1. Man of Confusion says:

    The Yoke is easy? When I read that part of your blog I immediately thought: How hard would it be to plow a field without the yoke? I know in my life I have tried to plow the field without Christ and it goes without saying the difficulty I experienced. Now if I put on the yoke of Christ then life is easier. Do not misunderstand my statement. Life is not easy the yoke of Christ is. There will still be hard ground, there will still be weeds, there will still be mud, there will still be difficulties but without the yoke of Christ those difficulties seem impossible. But with Christ all things are made possible. Is the yoke of Christ easy? YES! It is a lot easier than not bearing His yoke at all.

  2. Benjamyn says:

    That is totally true about Teenager challenge.. especially the one in Selmer. I have had the honor of being part of two of their meetings so far. The things they are giving those people are very much along the lines of this post. Living what you believe..that they cannot just accept Christian,they have to act on that belief. I am looking forward to being more a part of this ministry! There is a definate opening for others in this. The two people in charge of Selmer( who are in their 70’s) told me that young people have a place with these people because most of the people in the program are young adults who relate better to people their age.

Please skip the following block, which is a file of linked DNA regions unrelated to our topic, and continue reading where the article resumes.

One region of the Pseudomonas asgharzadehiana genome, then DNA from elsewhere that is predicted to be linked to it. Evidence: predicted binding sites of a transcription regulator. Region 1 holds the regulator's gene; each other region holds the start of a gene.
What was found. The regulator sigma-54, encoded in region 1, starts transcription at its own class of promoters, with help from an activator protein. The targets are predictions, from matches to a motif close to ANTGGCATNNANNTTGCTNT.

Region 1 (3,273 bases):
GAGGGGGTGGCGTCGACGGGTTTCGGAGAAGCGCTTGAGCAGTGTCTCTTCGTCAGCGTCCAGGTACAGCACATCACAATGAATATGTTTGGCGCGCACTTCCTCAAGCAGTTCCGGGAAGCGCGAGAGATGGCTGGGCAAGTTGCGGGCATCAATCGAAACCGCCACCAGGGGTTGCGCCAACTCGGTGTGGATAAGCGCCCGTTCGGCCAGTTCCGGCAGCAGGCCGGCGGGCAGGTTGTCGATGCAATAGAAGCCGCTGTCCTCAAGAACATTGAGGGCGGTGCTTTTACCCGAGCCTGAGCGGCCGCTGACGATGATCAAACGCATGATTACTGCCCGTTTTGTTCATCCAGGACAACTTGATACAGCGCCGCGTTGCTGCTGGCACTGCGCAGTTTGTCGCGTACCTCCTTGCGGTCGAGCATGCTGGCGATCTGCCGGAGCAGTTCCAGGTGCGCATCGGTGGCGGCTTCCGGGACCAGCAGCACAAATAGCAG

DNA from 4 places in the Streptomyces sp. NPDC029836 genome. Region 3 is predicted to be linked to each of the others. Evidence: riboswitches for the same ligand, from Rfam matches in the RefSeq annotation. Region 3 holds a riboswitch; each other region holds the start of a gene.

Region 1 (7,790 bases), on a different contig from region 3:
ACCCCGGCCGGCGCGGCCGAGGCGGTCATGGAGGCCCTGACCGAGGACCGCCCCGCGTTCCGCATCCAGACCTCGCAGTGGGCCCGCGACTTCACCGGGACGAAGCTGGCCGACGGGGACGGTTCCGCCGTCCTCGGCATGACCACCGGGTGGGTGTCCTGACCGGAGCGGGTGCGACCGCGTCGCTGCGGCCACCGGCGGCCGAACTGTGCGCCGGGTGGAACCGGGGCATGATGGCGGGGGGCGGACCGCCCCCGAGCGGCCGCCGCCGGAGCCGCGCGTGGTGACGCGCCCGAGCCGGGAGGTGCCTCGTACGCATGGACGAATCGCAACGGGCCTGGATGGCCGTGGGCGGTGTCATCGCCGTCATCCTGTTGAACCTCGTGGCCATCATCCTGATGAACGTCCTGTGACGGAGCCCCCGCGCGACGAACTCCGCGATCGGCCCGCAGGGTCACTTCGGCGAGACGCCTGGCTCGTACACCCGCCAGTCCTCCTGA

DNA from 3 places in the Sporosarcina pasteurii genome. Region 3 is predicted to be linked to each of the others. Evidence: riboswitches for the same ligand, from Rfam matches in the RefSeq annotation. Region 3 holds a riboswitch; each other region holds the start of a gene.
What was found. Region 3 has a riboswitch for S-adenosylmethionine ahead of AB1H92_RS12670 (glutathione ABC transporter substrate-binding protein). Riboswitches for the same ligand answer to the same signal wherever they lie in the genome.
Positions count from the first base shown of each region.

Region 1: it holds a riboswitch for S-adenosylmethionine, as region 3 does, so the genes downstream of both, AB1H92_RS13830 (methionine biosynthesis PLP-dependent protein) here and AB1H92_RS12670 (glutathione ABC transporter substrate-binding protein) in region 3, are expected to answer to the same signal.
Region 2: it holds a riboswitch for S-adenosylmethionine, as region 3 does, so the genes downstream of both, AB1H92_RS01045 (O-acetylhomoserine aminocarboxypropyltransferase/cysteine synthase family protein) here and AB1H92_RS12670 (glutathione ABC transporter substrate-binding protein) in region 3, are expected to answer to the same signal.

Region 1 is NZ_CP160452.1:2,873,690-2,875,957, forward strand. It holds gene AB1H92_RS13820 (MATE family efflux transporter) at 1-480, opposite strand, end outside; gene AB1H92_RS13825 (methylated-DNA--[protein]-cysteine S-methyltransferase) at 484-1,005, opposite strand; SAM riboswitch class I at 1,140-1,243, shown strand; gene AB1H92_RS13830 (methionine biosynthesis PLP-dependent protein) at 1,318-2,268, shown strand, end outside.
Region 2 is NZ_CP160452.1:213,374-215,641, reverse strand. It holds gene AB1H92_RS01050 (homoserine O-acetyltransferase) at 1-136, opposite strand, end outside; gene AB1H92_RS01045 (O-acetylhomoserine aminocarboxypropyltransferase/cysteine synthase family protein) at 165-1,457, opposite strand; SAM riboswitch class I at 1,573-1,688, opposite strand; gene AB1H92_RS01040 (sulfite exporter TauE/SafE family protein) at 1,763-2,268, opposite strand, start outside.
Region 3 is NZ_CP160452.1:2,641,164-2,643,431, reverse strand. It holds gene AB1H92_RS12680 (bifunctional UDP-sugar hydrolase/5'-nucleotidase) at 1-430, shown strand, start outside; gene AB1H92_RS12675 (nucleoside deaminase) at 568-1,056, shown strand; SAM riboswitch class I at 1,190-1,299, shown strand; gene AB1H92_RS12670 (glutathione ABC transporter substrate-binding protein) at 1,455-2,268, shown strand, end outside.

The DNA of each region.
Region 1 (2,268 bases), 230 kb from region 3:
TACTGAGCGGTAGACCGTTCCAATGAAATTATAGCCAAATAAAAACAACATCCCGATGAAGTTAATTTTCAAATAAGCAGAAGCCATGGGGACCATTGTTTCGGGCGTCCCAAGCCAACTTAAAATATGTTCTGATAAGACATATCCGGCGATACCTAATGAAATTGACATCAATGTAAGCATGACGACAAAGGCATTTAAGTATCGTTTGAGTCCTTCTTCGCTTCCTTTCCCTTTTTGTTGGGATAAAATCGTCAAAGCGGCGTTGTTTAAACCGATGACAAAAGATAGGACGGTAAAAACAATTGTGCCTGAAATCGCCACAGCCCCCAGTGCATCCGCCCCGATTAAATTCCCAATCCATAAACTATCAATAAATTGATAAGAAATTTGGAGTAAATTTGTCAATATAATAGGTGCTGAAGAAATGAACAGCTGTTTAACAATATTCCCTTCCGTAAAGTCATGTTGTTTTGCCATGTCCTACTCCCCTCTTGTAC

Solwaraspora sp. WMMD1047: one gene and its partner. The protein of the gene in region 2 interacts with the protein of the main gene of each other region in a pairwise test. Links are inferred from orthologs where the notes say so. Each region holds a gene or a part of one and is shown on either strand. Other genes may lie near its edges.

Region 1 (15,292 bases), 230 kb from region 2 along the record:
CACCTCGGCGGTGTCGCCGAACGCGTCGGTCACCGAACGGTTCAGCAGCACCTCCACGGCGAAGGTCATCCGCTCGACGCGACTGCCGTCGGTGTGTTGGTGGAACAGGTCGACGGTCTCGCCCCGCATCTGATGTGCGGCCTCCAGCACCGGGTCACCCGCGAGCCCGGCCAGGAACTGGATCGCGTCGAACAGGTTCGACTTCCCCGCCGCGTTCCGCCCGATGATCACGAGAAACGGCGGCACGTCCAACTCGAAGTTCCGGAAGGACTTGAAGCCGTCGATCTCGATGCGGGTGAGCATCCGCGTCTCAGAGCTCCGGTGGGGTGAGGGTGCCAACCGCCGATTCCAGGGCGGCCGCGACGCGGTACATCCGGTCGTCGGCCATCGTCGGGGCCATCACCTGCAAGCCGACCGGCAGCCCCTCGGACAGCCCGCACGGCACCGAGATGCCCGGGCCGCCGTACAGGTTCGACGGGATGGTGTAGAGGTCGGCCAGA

3. Florence says:

    I agree with Matt, and thanks for this post, Paul…a blessing in my life!!

  4. Dossie says:

    I LOVE that!

  5. Matt says:

    Awesome and very encouraging! I’ve struggled many times with the feeling that I’m less of a deciple because I do not feel called or even want to go to the jungles of 3rd world countries,
    I do feel called to be a blessing and help to other followers of Christ. Which is a simple calling and sometimes seems less glorious than what others have been called to do.